Thanks to my colleague Lara McNamee for sharing this article about a study on perfluorinated chemicals and their effects on women’s fertility.
According to research scientists from University of California’s Department of Epidemiology, exposure to perfluorinated chemicals such as PFOA (perfluorooctanoate) and PFOS (perfluorooctane sulfonate) – which are widely used in many consumer products and industrial processes because of their heat resistance and ability to repel water and oil- can lead to increase in infertility for women.
Their study was published in the journal Human Reproduction last week.
Those found with higher levels of PFOAs and PFOS were more than likely to take longer to become pregnant according to the study. Their study also suggests that PFCs might impair the growth of babies in the womb.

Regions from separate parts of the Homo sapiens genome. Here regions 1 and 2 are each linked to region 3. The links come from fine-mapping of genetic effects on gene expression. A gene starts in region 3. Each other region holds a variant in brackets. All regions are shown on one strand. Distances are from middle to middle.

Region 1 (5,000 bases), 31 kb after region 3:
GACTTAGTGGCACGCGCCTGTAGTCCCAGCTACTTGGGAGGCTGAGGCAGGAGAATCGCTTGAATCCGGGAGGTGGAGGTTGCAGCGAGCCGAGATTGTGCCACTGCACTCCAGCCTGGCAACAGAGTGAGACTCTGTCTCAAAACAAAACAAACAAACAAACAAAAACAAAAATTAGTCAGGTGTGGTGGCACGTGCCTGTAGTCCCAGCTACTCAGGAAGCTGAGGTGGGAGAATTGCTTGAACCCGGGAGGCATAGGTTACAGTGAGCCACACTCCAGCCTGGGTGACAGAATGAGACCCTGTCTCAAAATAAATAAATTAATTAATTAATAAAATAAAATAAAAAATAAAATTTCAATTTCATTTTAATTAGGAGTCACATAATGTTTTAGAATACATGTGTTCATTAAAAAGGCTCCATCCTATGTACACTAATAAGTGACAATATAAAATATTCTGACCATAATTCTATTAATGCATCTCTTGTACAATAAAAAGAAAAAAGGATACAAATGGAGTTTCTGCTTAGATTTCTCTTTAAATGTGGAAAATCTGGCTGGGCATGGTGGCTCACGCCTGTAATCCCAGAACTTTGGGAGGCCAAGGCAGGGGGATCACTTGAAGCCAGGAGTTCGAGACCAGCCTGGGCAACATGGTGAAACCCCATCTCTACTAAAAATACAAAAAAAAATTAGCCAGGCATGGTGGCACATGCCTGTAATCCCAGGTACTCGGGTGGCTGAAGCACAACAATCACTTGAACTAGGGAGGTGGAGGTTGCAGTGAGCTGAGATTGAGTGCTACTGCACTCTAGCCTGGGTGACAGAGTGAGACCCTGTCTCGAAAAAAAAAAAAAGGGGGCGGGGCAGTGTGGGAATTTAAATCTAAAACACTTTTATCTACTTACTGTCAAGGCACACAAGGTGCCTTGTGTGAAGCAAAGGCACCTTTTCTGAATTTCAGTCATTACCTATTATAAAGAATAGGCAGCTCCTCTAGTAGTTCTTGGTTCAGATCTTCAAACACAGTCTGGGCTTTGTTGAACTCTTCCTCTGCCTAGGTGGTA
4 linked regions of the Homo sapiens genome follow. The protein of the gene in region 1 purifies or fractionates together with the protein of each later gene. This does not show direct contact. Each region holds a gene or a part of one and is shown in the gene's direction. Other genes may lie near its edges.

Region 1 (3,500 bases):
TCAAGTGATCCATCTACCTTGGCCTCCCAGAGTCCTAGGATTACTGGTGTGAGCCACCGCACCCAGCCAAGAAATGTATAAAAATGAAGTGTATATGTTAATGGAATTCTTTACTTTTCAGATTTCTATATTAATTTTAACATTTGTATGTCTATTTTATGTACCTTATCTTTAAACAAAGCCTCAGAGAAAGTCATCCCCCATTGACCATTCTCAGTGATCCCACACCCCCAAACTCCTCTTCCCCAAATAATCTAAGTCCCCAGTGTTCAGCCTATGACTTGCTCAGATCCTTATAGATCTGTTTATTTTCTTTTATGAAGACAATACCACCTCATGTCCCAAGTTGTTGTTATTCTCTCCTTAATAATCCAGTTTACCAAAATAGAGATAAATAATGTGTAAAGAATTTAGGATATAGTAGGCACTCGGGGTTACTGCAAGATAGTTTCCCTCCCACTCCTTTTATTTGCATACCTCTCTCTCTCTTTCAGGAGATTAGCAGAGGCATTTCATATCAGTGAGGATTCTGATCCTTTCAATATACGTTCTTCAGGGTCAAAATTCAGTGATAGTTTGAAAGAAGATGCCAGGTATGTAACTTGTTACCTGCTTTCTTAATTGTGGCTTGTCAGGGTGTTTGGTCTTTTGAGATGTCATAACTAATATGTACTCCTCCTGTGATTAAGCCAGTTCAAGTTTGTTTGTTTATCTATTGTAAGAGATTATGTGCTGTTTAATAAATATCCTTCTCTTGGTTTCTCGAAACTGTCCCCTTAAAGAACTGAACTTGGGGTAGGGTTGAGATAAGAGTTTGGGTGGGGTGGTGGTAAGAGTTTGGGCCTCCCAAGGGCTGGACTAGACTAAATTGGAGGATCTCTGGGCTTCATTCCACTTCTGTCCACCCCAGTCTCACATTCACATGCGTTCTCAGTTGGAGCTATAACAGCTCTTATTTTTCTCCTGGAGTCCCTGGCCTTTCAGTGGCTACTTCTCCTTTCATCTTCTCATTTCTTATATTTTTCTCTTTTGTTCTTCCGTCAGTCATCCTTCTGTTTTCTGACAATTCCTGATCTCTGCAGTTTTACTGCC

According to this BBC report, the researchers were now waiting for further studies to confirm the link between fertility problems and PFCs. Some say the link is tenuous and further research is needed.
As the blog previously reported, several chemical companies are already trying to eliminate PFOAs in their production anyway ever since the US Environmental Protection Agency (EPA) initiated in 2006 a voluntary stewardship program to reduce human and environmental exposure of the chemical.
The EPA said last year that major producers will be able to meet the industry’s 95% PFOA emission reduction target worldwide by 2010. Arkema, Asahi, Ciba, Clariant, Daikin, DuPont, 3M/Dyneon and Solvay Solexis all intend to eliminate emissions and PFOA content in products by 2015.